But at the same time there's a sense of serenity and beauty about it. The broken up ISS quietly drifting across the sky. Sunrise across distant mountains. And the immensely satisfying image of the Earth in the sky above you, almost constantly in sight wherever you go: there's something profoundly compelling about the image, even moreso knowing that you've been down there. If the full game can capture even a sliver of that sort of feeling, it'll be very special getting to explore this universe.
Although the Beta's level Cap remained at 8 - the same as the Alpha - Guardians could take themselves from Level 1 this time, and Bungie also increased skill limits to level 15, allowing players to tweak a few more stats and perks on their characters.
Levelling itself is a simple enough process, with experience coming from virtually every avenue of play in Destiny, and it doesn't take long either - experience gain has been buffed for testing purposes, but Bungie have gone on record stating that Destiny's soft cap of Level 20 (beyond that epic gear with the 'Light' stat can increase your level to face tougher scenarios and raids) shouldn't take more than a few days to hit - it's not really about the journey, it's about what you do with your character after that. And there's plenty to do! Various perks can enhance your character's super, their jump ability, their grenades and their melee, as well as bring bonuses like faster health recovery or increased resilience. Honestly though the Gunslinger focus for Hunters wasn't really my thing (outside of a tasty opportunity to have your throwing knife also set people on fire. That sounds badass!) - but Bungie also teased people by placing a copy of a second subclass item, only usable at level 15, into their inventories so you could see what the other side of the coin plays like. This is the Blade Dancer, the other Subclass for Hunters:
Teleports? Halo-esque Backstab melees? Turning invisible when you crouch!? Now this sounds way more interesting than throwing knives.
Although there wasn't much new for The Crucible in the beta - we did get to see a new map, Venus' Shores of Time, which felt like a classic, small scale Bungie-designed map that evoked images of Lockout or Guardian in my head - the weekends of the Beta did have a few special events for players to try out where the kiddy gloves came off: The Iron Banner.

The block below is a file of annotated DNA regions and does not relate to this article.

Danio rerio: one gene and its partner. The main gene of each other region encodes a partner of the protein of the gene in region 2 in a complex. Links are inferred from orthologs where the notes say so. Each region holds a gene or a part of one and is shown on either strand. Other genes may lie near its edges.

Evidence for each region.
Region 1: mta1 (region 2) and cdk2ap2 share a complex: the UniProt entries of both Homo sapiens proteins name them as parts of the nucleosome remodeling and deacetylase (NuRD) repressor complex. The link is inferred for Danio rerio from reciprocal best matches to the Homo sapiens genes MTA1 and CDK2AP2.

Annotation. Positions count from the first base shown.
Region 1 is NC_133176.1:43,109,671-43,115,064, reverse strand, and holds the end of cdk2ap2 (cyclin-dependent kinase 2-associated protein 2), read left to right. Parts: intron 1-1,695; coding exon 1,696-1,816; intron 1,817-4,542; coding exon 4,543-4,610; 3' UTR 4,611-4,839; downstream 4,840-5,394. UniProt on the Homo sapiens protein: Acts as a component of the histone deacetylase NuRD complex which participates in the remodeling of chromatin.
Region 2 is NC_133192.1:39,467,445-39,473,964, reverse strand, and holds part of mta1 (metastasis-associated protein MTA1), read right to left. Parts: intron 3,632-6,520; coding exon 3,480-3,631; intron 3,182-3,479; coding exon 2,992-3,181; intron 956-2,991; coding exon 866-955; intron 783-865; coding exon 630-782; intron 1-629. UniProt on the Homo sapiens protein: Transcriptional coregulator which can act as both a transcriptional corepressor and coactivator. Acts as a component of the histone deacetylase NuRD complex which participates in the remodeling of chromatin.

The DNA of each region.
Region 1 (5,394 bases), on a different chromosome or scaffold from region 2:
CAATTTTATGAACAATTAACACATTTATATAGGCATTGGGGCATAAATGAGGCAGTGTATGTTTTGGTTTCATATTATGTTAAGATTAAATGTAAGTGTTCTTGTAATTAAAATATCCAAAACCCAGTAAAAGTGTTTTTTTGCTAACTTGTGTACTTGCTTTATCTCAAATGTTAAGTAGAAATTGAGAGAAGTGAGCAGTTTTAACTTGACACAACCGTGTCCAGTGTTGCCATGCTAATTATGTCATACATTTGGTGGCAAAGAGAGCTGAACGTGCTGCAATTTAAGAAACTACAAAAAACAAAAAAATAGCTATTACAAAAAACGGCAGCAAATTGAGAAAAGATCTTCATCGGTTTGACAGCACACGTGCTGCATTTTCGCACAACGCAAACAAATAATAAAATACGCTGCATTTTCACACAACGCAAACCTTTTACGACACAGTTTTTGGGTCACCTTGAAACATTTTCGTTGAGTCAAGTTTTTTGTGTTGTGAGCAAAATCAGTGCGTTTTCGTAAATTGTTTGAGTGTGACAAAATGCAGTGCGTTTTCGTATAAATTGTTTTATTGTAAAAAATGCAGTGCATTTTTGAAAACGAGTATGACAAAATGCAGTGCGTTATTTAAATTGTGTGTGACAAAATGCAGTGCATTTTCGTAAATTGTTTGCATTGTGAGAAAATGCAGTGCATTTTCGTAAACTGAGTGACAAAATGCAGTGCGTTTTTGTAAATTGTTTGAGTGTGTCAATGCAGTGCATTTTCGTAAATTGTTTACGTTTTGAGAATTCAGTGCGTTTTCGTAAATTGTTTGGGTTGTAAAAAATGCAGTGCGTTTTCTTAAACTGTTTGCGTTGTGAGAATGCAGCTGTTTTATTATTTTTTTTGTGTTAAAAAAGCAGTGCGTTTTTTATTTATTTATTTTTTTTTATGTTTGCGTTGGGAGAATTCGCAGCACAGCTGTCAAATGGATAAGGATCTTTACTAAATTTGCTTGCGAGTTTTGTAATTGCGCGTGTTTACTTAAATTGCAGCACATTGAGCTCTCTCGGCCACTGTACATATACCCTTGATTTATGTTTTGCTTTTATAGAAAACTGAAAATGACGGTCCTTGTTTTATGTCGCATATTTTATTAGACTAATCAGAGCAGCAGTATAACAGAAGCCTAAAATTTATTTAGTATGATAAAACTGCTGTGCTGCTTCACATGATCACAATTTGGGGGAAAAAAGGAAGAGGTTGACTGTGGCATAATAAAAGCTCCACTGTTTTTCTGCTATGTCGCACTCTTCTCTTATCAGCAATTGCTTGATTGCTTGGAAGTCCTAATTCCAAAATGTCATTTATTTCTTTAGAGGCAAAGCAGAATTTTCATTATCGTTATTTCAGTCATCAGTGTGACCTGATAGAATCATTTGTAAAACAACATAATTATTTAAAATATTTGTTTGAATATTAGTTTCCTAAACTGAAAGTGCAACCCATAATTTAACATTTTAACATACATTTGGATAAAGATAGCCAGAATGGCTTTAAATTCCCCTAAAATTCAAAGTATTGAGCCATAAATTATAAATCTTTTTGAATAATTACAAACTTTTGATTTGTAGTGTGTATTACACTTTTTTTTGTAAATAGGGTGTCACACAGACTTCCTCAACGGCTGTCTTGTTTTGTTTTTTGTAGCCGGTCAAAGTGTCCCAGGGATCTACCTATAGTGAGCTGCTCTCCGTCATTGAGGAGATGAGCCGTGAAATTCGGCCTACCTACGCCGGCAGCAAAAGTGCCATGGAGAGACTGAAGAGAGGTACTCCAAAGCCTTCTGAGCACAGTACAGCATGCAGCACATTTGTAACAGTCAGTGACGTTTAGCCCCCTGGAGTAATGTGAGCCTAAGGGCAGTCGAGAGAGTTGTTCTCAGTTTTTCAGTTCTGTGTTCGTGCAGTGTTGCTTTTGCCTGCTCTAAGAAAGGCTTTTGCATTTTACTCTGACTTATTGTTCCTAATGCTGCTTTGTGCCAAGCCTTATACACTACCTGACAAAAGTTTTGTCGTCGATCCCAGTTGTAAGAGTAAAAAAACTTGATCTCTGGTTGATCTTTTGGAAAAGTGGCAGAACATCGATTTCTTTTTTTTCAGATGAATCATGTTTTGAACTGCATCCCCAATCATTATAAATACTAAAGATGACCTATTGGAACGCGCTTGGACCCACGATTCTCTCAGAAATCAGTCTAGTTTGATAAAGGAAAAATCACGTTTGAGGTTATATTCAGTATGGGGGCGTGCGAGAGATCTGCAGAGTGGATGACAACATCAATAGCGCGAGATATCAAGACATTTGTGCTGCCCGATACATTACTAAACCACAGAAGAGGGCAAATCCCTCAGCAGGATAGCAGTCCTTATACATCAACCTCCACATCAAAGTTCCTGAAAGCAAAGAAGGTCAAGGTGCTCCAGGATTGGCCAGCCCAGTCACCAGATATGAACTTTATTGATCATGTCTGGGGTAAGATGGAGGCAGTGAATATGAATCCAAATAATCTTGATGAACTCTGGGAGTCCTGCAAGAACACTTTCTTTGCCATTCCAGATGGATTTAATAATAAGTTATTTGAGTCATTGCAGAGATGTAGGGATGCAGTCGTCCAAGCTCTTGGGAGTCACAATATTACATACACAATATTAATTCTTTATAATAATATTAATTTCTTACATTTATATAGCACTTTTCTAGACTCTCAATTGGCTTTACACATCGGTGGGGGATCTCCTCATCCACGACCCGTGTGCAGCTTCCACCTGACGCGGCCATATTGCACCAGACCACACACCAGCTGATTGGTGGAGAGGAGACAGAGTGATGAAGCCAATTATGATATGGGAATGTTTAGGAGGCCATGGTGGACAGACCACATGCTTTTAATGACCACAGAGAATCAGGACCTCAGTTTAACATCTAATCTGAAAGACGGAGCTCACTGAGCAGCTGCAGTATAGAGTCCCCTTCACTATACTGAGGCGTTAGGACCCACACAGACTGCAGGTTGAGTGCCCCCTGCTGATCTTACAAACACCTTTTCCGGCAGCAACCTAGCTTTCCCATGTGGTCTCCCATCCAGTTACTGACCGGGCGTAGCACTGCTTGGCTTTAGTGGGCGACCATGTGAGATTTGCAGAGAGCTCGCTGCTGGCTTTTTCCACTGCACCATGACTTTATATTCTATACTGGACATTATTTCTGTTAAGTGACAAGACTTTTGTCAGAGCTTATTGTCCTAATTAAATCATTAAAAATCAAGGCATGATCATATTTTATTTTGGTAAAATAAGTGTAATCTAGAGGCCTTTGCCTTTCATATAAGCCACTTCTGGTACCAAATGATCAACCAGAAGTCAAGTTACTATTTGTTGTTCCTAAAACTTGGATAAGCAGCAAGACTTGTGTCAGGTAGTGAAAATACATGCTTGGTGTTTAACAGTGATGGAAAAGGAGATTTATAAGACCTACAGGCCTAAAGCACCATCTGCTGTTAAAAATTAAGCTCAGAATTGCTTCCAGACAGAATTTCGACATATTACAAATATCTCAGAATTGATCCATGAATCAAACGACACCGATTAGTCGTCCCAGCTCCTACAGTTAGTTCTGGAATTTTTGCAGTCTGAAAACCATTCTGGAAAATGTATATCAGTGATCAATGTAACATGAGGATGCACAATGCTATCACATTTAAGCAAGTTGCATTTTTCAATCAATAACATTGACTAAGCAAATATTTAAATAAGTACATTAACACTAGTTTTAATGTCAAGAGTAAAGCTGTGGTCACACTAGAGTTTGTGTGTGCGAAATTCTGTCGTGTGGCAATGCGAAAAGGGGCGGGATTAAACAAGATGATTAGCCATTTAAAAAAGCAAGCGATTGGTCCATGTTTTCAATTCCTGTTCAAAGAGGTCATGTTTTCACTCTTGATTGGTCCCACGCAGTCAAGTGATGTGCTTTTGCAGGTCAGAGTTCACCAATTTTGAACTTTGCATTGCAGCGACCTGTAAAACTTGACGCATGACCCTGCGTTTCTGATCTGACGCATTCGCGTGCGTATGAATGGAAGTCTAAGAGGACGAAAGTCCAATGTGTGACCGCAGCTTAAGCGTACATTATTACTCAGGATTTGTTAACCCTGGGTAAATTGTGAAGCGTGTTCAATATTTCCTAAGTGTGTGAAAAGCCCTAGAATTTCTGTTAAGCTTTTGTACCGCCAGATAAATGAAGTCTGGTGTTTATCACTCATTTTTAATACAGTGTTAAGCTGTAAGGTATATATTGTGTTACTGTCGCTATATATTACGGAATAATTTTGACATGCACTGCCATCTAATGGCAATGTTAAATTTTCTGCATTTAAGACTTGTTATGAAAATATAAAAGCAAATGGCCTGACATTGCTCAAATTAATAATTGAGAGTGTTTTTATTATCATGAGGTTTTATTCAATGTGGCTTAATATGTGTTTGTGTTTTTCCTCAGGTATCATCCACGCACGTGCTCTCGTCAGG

In general PvP for Destiny, damage and defense statistics for gear and weapons is normalised - A level 5 assault rifle will do the same damage as a level 8 one, and a Titan with 160 defense rating will go down just as quickly as a player still running around in their starter gear. This doesn't happen in Lord Saladin's Iron Banner, designed to test your gear to its limits against other players. What you've earned in PvE directly comes into PvP, stats and all. When you're up against teams clad in the best gear the beta can offer, and at the Level 8 cap, it's also surprising just how closer to Halo it feels too, thanks to the slightly extended time-to-kill granted by having all of your gear's defense rating matter.
It's actually an interesting twist on the standard multiplayer that promotes you to think a little more about your character's build and their gear, and when it comes to the full game, it'll be interesting to see how endgame gear will factor into it, and the sort of tactical on-the-fly decisions you'll make. I can definitely see players tarting to plan separate character builds for PvP and PvE, and Iron Banner seems like a great way to experiment with new pieces of loot you acquire.
Speaking of which, the Banner comes with its own trinkets and rewards: Whilst the tournaments were running, a new section of the Tower opened up for Guardians to meet the Iron Banner's faction representative, Lord Saladin, and get their hands on some exclusive gear for emerging victorious from his challenges. Like most vendors, what was on sale would only really matter to Level 20 players, but characters could get a few bits and bobs in the beta to show off. Hunters got the best deal of the accessible trinkets though, with this full-length epic cape, the Mantle of Ghelon:
Pretty swish! If Iron Banner operates the same way that it did in the Beta, only appearing occasionally as special events, it could be a really neat idea and a fun way to get some gear to make your accolades stand out amongst fellow Guardians. As much as I enjoyed it, I hope it stays as an occasional event instead of being in constant rotation.
In the end though, it wasn't the epic space spectacle that I loved about Destiny's Beta. It wasn't facing off against insurmountable odds in The Devil's Lair (again, after spending so much time with it in the Alpha), or exploring the surface of the Moon, or going toe-to-toe with other Guardians under the Iron Banner. It was a few strangers and a purple beach ball one quiet afternoon in The Tower:
People - friends, strangers, passers by in the wild - and the stories you make with them are what make Destiny special. All it takes is a moment of coming together, to share the fun, to sink its hooks into you. See you starside, fellow Guardians. Not long to go now...
Destiny will be out on PS4, Xbox One, Xbox 360 and PS3 September 9th.